Washington D.C. – A group of state legislators announced yesterday their intention to pass state-based legislation that would challenge birthright citizenship currently protected in the 14th amendment to the U.S. Constitution. This is the latest attempt to introduce bills that would deny U.S. citizenship to children whose parents are in the U.S. without authorization or on temporary visas. As restrictionist groups and legislators continue in their attempts to restrict or repeal birthright citizenship in State Houses and the U.S. Congress, it’s important to remember that ending birthright citizenship would be unconstitutional, impractical, expensive, complicated and would not stop unauthorized immigration.

The Immigration Policy Center (IPC) has developed a range of resources which present a strong case for maintaining and celebrating birthright citizenship and our civil rights heritage.

To view IPC’s resources on birthright citizenship, see:

Defending the Fourteenth Amendment (IPC Resource Page, August, 2010)

For more information contact Wendy Sefsaf at wsefsaf@immcouncil.org or 202-507-7524.

Top 6 Anti-Immigration Activists Caught Using Illegal Labor

Ranker.com has a list of anti-immigration activists who score high in hypocrisy.

Anti-Immigration activists are staunchly against anybody coming into the U.S. and “taking our jobs”. They believe in the true American values… of hypocrisy, under-paying hard workers and and breaking a little something we all like to call “the law.” Well, at least the biggest supporters of anti-immigration policies do. Here are the most gloriously, ironically incriminating cases of people who’ve been caught in the act of breaking the laws they spend their entire careers touting.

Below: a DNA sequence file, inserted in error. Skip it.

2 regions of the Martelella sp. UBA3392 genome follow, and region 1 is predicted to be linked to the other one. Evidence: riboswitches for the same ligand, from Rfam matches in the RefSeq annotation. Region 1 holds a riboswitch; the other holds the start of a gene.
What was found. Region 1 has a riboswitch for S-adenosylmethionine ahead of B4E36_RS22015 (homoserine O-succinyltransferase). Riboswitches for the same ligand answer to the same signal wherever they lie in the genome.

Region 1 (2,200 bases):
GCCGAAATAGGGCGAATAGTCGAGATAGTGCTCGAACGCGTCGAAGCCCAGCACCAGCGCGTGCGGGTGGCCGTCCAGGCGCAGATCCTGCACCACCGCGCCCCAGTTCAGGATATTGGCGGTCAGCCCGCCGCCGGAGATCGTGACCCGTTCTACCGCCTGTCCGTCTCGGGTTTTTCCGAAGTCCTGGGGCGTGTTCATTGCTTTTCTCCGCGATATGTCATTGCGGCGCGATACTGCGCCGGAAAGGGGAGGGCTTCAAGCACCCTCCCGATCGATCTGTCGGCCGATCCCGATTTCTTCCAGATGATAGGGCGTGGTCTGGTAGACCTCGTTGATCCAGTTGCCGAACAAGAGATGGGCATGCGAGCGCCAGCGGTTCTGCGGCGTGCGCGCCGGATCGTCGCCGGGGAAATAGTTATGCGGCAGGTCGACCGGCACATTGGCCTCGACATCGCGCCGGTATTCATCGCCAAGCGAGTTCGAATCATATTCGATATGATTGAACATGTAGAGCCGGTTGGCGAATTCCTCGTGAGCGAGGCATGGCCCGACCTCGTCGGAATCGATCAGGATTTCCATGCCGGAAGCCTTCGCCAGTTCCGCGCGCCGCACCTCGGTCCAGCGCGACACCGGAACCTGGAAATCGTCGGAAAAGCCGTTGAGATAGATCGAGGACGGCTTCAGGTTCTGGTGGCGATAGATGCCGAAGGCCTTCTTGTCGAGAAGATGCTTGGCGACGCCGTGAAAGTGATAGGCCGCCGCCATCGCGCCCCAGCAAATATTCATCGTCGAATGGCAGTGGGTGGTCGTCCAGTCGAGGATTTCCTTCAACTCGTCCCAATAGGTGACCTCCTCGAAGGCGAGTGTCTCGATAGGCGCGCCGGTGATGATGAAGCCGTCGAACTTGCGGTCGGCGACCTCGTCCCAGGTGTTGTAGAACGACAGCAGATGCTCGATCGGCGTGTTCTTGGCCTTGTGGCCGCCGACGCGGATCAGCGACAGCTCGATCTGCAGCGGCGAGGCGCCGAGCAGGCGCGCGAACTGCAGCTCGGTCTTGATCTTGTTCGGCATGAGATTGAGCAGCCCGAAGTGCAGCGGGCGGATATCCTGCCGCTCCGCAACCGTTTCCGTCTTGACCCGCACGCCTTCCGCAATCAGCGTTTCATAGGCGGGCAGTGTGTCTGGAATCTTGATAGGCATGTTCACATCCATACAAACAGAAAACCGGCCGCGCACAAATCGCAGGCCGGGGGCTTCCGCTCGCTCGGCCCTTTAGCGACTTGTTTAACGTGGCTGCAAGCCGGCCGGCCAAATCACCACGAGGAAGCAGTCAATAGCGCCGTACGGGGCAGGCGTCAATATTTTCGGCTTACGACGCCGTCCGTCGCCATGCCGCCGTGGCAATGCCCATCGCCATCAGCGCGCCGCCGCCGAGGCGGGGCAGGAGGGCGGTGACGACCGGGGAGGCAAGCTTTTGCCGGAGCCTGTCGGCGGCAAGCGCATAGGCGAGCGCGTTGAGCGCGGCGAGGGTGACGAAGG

From liberal to conservative, anti-immigration activists have inspired many racist political campaigns and supported many amnesty-free methods of either deporting or criminalizing illegal workers instead of actually wanting to fix the problem itself.

The complete list includes:

1. Lou Dobbs

2. Meg Whitman

3. Mitt Romney

4. Lorraine Henderson, Homeland Security Officer

5. Linda Chavez

6. Michael Huffington

Michael Huffington Top 6 Anti-Immigration Activists Caught Using Illegal Labor People

Illegal Immigrants Draft Legal Plans in Case of Deportation

Alan Gomez of USA Today reports on a bitter sign of the times:  “Immigrants nervous about stronger enforcement have started drawing up legal documents to spell out what they want to happen to their families and belongings if they are deported.”

Attorneys in New Mexico, Arizona and Texas say illegal immigrants began approaching them for help preparing the documents as the national debate over immigration heated up in recent months.

“There’s a culture of fear out there,” says Jason Mills, a Fort Worth immigration attorney who was not asked for such help until this year.

Cecilia Menjívar, an Arizona State University sociology professor, says immigrant families started preparing informal plans in 2006, when Immigration and Customs Enforcement agents were conducting raids at work sites.